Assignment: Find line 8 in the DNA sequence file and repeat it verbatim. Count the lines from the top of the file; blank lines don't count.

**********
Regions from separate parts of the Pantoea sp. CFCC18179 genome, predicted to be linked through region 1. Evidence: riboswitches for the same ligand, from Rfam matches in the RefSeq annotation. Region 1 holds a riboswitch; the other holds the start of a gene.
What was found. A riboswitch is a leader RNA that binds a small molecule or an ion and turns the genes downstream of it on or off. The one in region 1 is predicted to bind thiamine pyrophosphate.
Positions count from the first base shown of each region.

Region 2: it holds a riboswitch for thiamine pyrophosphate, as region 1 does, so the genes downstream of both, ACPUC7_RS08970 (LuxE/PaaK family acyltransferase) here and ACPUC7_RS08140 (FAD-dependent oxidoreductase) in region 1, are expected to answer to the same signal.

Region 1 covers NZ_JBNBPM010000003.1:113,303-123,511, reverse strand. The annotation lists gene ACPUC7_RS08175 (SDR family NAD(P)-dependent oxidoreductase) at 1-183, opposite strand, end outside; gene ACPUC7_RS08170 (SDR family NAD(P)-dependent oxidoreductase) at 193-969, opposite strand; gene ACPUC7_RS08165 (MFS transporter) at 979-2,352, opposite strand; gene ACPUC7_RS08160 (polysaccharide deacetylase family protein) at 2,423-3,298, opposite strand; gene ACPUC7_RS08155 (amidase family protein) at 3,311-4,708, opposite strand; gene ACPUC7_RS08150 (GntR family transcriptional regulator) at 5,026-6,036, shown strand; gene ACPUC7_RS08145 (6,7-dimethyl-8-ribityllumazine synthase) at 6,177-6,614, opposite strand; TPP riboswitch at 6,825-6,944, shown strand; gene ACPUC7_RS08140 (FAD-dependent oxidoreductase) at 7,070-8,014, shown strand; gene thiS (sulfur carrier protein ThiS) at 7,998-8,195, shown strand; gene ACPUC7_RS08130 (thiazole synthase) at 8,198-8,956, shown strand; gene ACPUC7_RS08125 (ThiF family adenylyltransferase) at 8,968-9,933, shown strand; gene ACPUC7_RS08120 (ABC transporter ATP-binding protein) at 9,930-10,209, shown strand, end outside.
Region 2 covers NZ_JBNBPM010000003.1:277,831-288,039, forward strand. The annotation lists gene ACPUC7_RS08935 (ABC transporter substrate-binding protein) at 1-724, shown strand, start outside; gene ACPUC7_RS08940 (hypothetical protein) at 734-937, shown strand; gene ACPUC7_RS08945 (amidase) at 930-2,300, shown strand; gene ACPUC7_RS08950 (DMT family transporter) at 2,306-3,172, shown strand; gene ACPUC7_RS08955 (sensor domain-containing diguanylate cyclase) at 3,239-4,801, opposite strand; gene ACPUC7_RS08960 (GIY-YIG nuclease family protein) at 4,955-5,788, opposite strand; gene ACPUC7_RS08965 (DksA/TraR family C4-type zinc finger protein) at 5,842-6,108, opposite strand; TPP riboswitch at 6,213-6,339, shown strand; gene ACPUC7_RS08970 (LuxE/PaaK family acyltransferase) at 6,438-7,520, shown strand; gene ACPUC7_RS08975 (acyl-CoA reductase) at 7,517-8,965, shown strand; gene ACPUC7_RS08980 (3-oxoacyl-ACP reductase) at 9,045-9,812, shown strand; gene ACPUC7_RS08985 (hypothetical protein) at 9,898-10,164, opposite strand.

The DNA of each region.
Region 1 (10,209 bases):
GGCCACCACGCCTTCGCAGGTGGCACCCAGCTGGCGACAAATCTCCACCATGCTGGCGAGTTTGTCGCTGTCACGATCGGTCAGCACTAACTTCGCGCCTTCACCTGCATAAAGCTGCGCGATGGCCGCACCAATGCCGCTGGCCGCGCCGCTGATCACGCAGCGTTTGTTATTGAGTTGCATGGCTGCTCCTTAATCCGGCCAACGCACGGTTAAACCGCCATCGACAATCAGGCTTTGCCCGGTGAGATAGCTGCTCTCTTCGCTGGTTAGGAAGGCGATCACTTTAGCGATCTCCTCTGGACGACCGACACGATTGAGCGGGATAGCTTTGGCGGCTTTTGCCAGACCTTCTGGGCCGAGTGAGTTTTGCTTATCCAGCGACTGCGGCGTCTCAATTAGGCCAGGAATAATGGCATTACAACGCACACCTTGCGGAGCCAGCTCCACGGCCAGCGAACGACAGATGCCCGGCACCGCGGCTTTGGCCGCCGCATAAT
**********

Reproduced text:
Region 1 (10,209 bases):